More than 60 million U.S. homeowners, by simply typing in their address, can now see how their energy efficiency compares with others in their neighborhood or state.
Microsoft Hohm, a free online service that gives tips on how to boost home efficiency, announced Wednesday a new feature that scores homes nationwide. Its estimates are based on public information about a home's size, age and location and other data on an area's typical weather and utility bills.
"The big deal here is that we built the Hohm Score to answer a simple question: Am I an energy hog or an energy miser?" Troy Batterberry, Hohm Score's general manager, says in the announcement.
This new tool comes as companies increasingly compete in the home energy market, either by offering smart meters that connect a home's appliances or -- like Hohm and Google's PowerMeter -- online services.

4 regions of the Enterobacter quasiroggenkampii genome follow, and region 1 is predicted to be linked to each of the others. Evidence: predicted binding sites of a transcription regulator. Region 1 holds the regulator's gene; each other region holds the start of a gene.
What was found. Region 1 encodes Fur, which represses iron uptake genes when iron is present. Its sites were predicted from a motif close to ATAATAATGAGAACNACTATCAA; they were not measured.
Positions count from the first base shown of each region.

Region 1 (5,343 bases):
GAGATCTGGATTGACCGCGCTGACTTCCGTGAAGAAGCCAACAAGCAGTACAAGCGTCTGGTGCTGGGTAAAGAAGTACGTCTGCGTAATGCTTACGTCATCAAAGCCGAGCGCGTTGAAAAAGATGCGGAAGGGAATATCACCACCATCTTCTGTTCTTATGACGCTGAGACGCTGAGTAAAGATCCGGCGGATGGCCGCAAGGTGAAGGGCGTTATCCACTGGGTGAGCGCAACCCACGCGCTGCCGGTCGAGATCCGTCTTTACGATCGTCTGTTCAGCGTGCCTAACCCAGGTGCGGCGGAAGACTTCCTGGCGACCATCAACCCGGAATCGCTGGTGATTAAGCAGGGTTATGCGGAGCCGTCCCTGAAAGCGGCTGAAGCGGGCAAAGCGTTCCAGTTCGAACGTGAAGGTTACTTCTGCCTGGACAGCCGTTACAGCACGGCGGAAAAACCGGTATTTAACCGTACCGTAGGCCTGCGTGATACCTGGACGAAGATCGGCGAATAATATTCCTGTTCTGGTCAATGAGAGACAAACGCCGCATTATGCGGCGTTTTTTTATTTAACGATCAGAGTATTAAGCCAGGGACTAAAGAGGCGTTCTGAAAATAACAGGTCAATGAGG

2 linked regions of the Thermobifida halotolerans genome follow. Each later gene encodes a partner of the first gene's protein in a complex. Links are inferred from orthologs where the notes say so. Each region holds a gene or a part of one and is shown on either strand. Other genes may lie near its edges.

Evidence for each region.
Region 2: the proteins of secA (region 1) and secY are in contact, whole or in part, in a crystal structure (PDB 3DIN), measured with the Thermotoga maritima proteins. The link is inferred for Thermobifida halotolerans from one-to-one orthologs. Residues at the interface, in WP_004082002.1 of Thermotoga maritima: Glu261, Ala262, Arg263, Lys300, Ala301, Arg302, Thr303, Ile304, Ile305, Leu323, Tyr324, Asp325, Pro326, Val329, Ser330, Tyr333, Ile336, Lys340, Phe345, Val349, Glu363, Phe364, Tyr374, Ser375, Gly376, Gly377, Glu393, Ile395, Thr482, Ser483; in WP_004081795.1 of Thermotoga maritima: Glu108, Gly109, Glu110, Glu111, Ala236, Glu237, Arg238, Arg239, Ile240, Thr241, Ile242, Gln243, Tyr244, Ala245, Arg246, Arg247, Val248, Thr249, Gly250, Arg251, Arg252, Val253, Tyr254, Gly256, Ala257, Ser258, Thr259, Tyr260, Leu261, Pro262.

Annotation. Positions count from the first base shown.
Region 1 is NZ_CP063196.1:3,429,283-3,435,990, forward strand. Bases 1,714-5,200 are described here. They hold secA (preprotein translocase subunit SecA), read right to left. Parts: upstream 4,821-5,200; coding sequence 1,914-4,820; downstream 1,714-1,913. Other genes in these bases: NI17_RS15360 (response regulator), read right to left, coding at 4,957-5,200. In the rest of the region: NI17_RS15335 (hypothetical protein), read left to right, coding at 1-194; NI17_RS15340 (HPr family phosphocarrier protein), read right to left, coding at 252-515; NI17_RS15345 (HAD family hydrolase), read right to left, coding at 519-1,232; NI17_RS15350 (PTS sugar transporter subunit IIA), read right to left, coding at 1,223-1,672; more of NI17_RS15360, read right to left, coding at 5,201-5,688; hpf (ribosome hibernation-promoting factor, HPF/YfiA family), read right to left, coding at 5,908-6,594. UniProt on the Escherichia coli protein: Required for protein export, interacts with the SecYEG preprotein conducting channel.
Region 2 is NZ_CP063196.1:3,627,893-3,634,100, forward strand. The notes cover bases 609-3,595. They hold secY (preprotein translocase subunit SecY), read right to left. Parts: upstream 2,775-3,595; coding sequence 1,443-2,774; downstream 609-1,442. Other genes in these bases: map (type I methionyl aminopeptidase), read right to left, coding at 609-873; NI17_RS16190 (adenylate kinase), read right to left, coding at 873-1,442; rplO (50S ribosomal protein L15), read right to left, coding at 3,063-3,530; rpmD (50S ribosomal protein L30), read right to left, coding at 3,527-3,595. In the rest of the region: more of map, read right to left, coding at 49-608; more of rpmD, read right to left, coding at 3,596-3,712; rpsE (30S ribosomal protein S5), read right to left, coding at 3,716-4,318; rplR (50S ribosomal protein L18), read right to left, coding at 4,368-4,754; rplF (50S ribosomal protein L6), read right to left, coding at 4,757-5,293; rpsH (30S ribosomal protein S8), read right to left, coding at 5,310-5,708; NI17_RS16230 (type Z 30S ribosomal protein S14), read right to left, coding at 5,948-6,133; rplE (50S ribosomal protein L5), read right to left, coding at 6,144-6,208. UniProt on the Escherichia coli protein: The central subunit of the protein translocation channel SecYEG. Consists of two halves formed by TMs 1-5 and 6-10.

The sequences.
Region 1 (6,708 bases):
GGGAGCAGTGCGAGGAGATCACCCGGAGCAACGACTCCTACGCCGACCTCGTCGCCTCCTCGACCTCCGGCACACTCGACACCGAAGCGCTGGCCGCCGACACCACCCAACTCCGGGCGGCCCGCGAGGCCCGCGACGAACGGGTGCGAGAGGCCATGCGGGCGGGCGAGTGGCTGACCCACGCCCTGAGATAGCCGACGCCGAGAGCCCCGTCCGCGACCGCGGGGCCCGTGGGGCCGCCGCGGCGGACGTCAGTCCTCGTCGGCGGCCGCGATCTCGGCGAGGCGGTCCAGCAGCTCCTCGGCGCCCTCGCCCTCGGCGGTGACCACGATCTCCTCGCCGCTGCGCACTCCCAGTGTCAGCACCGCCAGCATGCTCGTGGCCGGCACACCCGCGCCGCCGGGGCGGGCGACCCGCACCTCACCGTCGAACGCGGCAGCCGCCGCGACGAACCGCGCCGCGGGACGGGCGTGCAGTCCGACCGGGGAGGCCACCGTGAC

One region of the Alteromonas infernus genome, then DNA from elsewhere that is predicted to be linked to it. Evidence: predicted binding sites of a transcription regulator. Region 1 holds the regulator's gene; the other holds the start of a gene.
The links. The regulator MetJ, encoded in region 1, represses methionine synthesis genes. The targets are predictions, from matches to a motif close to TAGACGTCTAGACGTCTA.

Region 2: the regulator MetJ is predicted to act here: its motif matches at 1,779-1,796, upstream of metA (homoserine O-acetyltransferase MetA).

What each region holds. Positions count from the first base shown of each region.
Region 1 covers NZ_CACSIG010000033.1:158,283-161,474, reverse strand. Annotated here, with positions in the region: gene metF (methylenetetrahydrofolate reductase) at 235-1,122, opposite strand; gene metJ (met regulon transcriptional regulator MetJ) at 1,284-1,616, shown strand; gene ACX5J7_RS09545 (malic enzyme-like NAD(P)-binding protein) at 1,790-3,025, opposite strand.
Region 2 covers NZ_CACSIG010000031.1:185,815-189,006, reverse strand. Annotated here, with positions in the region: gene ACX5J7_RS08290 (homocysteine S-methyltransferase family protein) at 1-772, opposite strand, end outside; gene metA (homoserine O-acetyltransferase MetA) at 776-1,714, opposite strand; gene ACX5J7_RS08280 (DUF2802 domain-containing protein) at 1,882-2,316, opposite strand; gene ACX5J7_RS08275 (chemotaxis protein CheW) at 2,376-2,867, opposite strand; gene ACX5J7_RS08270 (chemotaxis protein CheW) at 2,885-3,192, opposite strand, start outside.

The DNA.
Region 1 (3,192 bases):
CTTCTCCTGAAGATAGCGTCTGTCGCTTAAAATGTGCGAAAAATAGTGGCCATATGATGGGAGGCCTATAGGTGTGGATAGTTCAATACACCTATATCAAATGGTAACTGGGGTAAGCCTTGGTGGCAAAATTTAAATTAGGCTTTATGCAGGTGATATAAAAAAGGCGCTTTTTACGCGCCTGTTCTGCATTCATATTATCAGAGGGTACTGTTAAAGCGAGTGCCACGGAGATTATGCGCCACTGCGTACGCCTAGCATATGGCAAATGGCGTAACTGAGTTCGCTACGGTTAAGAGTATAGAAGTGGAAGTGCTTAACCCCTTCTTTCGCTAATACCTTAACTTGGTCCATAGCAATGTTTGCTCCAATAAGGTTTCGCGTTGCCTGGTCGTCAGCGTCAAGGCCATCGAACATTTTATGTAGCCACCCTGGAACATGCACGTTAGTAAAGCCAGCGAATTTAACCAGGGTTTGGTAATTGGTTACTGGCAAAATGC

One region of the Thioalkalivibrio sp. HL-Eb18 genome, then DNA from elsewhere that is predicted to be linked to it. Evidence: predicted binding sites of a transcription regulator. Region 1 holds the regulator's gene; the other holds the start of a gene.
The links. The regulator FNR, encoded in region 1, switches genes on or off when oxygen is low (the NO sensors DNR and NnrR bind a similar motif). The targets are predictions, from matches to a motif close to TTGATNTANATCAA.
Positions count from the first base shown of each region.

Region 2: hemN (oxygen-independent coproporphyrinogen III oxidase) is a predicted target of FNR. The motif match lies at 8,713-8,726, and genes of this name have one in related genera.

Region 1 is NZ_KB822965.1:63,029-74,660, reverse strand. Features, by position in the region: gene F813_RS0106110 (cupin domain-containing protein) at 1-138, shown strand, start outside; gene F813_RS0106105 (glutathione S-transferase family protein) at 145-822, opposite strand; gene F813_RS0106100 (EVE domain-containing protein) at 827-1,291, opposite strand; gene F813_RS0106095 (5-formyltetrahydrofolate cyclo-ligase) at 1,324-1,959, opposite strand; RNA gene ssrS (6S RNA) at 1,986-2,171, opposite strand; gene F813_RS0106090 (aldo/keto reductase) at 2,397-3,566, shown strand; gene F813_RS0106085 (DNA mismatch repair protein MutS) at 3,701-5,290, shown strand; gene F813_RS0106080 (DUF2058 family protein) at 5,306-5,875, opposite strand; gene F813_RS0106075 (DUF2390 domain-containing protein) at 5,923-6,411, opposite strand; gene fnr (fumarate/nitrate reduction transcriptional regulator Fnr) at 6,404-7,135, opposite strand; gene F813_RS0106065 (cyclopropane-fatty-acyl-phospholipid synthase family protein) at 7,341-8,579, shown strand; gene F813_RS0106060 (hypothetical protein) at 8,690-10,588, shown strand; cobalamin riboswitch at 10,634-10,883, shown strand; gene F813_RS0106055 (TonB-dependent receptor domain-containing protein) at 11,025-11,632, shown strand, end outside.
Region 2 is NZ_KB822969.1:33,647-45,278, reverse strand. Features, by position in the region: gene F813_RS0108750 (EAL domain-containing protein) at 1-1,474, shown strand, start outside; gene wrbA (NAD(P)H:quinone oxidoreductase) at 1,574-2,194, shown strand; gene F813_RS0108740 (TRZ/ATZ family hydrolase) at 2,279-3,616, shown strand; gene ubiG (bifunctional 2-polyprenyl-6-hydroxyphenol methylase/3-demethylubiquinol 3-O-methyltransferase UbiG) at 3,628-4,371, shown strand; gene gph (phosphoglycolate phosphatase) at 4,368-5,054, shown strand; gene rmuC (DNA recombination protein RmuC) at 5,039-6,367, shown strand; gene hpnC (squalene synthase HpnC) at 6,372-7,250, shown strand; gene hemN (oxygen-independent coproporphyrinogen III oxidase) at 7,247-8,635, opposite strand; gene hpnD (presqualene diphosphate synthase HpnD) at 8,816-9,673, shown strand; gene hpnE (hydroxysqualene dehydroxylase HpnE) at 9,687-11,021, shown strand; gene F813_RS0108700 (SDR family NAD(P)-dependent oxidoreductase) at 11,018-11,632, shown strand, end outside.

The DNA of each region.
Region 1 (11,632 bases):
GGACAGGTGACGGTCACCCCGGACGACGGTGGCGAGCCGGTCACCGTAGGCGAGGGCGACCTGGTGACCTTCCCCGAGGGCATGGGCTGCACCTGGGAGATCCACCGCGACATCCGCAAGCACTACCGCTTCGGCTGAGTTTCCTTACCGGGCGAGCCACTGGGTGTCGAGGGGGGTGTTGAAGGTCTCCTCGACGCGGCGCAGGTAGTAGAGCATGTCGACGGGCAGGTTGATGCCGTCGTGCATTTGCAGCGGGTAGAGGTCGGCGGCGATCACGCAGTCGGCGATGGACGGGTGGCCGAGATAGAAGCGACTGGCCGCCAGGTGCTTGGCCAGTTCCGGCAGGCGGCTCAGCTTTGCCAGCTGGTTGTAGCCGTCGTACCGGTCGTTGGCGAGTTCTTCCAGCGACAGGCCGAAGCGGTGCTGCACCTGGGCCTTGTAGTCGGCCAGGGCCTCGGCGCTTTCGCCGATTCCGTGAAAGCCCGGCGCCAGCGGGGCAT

Which states have the most and least efficient homes?
The average Hohm Score is 61, based on a 1-100 scale. Homes in Hawaii top the list, with an 81, followed by those in Delaware and Maryland (each 70), District of Columbia (68) and New Jersey (67.)
The lowest score went to homes in Texas, Tennessee and Nevada, each with a score of 51, followed by those in Oklahoma (52) and Arkansas (53.)
The scores are estimates unless a homeowner inputs more detailed information, which allows Hohm to provide customized tips for conserving energy such as caulking windows or adding insulation.
Consumers can automatically link their energy bills to a private Hohm page if they're served by these utilities: Seattle City Light, Sacramento (Calif.) Municipal Utility District, and Xcel Energy (eight states in the Midwest and West.)
"Someone could easily save $200, $300, $400 a year just by taking advantage of some of the more basic recommendations we offer you with Hohm," Batterberry says in the announcement.
Hohm charges nothing for its reports, but it may at some point start charging contractors for consumer referrals and utilities for its software, Marja Koopmans told Green House in a March interview. Koopmans is general manager of marketing for Microsoft's start-up business group, which includes Hohm.